Philippine President Rodrigo Duterte on Friday signed a law that reduces the corporate income tax from 30%, the highest among Southeast Asian nations, part of government efforts to help pandemic-hit businesses recover.
Called the Corporate Recovery and Tax Incentives for Enterprises (CREATE) Act, the law decreases the income tax rates for big firms to 25%, and for micro, small and medium enterprises to 20%, by 2029.
The law also streamlines incentives to investors to plug leakages worth over 300 billion pesos ($6.2 billion) resulting from tax holidays and other perks, and allows duty-free importation of COVID-19 vaccines.
"Crucial portions of the CREATE Act were intended to be emergency tax relief for struggling enterprises, but we must not lose sight of this reform's long-term objectives," Duterte said in a statement to the House of Representatives.
With the reform, businesses are expected to enjoy over 600 billion pesos in tax relief over the next five years, he said.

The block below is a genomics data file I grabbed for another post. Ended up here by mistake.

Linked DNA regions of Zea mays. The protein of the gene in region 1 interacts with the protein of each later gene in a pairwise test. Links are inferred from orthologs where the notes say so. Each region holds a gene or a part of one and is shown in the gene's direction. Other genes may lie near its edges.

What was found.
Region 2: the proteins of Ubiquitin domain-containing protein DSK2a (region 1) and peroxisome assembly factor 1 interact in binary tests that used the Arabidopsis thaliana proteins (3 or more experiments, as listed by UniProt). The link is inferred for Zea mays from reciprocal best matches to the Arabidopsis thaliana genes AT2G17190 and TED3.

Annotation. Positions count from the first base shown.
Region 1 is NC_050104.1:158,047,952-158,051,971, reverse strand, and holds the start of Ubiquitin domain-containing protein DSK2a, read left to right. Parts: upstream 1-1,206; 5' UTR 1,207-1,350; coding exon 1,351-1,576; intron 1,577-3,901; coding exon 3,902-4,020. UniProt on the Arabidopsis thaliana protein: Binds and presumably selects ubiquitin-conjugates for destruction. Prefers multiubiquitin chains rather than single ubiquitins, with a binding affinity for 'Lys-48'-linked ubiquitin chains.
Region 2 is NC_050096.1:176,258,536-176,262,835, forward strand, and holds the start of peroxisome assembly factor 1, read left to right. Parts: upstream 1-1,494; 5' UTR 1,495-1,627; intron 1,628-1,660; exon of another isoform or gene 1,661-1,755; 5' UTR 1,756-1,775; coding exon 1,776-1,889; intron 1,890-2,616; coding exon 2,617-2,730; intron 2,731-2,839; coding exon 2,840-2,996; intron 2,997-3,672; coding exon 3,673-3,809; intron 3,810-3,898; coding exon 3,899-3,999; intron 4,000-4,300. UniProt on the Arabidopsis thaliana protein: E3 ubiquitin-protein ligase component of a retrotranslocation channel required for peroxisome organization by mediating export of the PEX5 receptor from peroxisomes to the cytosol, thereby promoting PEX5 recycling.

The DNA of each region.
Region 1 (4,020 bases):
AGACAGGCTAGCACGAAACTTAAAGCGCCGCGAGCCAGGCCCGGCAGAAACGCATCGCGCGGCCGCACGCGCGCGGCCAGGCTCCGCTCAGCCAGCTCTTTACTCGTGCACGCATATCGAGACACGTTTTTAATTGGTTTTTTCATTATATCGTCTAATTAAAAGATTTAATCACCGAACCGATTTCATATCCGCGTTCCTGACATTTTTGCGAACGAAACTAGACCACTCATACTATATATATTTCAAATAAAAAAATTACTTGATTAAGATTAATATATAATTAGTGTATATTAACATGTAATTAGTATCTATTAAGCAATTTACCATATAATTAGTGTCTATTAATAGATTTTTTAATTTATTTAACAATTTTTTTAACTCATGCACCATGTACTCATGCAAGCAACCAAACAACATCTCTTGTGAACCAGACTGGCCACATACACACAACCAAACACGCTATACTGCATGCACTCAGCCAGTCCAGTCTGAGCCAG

Last month Congressman Joey Salceda, chairman of the panel that worked on the final version of the bill, said the measure would remove investor uncertainty over the country's fiscal regime, thus "opening the floodgates to investment".
Salceda also expected the measure to help create 1.8 million jobs over the next ten years.
Despite being one of Asia's fastest-growing economies before the pandemic, the Philippines has been a laggard in the region in attracting foreign direct investment because of foreign ownership restrictions, high power costs and poor infrastructure.